She doesn't fly alone. Two small girls in the line fly with her, following in their own dream of leaving the ground behind. For Natalie, though, there's more. In her mind's eye, she can see her flier, delicate wings shining in the sun, long, slender, graceful body trailing behind her, shiny thingmaker-diamond windows in front of her. She takes it apart again, and notes well the shape of each part. She lines up all the parts just so, and each one whispers mathematics to her – the lift it must generate, the drag it will create, the thrust and direction each part will force the air. The numbers swirl in her mind, and sort themselves back into the single, complex formula that is flight, and their sweetness makes her smile yet again.

The flyer reassembles in her mind, and banks lazily in the sky, low enough that she can see the astonished faces below. She smiles back, lost in her vision while she waits. The little girls run around the line, flapping their arms like wings and giggling.

Ms. Carmichael teaches. Has always taught. It shows. Straight posture, proud, with her hair tied into a neat, efficient bun at the back of her head. Of everyone in the line, she seems the least affected by the heat, and other than Natalie, she is the only woman wearing pants rather than a skirt, and a modestly cut blouse dyed in bright, primary colors. She watches Nat fly, squinting into the sun slightly, then leans to whisper to the woman standing next to her. Bea McHelvy, a younger, heavyset woman, listens to Ms. Carmichael, and then calls her children in.

"Nat's building a flying machine, mama." the older girl says. "I seen it."
"You have seen it." Mrs. McHelvy says.
"Yes mama. I have seen it."
"She's too old to be pretending that anymore. She's nearly full grown."
"Nat can do it, mama. She can drum up anything."

Ms Carmichael shakes her head at the child. "It takes science to build flying machines, Elizabeth. Science we had once, and we lost. Make-believe, drumlins, and funny noises won't get us there."

Natalie turns toward the little girl when she hears that group of sounds. The nasal one that sounds so funny when someone's nose is plugged up. 'NNNN.' The open one whose flat tone shapes the whole progression of sounds, 'AAAA,' and the sharp tongue-against-roof-of-the-mouth cutoff that most people truncate the sequence of sounds with. 'T'. The sounds, in and of themselves, take no shape in her mind, carry no meaning. But she knows from long experience that when she hears those sounds, all jammed together in a quick flutter of lips, tongue, and mouth like that, they refer to her. She turns toward the little girl who said it, and smiles at all that enthusiasm in the little girl's body language.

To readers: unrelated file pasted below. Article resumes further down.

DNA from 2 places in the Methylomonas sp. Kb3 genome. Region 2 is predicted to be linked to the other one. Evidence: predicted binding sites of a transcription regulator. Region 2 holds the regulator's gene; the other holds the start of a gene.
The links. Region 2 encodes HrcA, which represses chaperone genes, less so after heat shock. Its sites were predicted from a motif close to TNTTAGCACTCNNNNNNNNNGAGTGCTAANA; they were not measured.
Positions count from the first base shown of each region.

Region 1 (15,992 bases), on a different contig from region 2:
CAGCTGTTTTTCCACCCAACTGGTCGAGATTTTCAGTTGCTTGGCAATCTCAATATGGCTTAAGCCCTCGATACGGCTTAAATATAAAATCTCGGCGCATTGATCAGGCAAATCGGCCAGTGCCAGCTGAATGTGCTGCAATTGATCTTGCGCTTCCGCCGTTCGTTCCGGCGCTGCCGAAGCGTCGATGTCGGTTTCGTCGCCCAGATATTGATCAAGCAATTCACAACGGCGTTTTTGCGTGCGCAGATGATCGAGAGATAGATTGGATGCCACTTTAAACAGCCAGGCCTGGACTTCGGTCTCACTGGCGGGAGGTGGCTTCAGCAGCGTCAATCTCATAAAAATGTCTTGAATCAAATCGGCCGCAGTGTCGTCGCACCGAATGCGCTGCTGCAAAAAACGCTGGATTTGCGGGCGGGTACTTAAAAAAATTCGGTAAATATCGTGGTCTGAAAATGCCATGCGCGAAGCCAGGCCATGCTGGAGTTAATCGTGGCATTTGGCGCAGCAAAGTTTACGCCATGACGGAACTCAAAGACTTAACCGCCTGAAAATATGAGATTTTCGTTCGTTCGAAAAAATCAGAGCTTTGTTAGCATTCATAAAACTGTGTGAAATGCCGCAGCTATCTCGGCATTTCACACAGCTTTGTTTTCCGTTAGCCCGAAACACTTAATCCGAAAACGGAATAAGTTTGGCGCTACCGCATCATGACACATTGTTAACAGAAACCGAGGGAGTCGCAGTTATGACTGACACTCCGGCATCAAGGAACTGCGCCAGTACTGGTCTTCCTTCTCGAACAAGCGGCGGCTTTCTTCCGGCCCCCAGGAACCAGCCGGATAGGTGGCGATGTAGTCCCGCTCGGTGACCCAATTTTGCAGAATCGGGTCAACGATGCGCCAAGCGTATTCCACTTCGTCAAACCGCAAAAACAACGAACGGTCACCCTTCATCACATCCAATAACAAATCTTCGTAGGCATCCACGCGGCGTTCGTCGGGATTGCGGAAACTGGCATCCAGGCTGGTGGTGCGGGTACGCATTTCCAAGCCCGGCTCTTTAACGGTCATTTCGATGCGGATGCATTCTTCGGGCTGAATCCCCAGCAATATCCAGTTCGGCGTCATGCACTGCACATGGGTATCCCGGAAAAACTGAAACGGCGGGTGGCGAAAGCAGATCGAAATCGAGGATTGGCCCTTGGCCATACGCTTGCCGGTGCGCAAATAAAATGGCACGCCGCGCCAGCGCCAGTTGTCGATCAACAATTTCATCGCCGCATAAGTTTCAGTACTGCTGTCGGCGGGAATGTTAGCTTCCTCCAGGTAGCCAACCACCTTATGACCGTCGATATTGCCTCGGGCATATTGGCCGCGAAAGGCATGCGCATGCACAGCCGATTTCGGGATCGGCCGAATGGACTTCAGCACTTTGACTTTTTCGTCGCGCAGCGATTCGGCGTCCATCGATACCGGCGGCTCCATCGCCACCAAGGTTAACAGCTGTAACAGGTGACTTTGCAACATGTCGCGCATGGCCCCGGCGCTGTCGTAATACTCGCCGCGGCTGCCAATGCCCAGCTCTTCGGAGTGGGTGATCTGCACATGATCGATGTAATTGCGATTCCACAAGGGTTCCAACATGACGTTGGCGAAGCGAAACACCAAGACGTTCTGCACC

Ms. Carmichael whispers to Mrs. McHelvy again. The latter looks Nat in the eye only a moment. Natalie can see the tiny flicker of expression cross the other woman's face. Fear. Mrs. McHelvy glances toward her daughters, then back at Natalie, expressions only bare moments, like the flicker of hummingbird wings, but Natalie can see them. She looks away. Mouth sounds can make people happy or unhappy, and much worse. She knows that. They can also bring great joy, happiness, all these things Natalie can see when people make sounds at each other. She can see that they get some meaning out of them, the way she can out of hand signs and body language. She knows that it's practically effortless, that even little babies learn it. But for all her efforts, it's just barnyard noise to her. Like the clucking of so many chickens. She looks away, and reaches down for the shaft of the wheelbarrow. Clenches her fist around it hard.

Natalie's turn at the thingmaker. She closes her eyes again. Lets her mind clear to focus on this one thing. A low humming and whistling comes from her, not quite disconnected from her thoughts as she pictures what she needs, imagining every single detail of the part she wants to make, until she can imagine the individual grains of it, vibrating and humming with their own motion, with the sound and the energy and the feel of thought. She hums to herself, then changes to a whistle. A cylinder about ten tocks in diameter – nearly up to her waist – and roughly the same length. It's hollow. With two parts that turns inside, counterrotating. Angled blades on them to catch the air and force it out the back. This, she imagines as she takes two sets of what look like round shutters off the top of her wheelbarrow and lays them on the ground, then empties her wheelbarrow of all the other thingies and cricket legs and bits of drumlins back into the silver dust of the thingmaker's bowl. She waits while her offering is absorbed, imagining each thing, and how the pattern of it leads inexorably to the pattern of the thing in her mind now.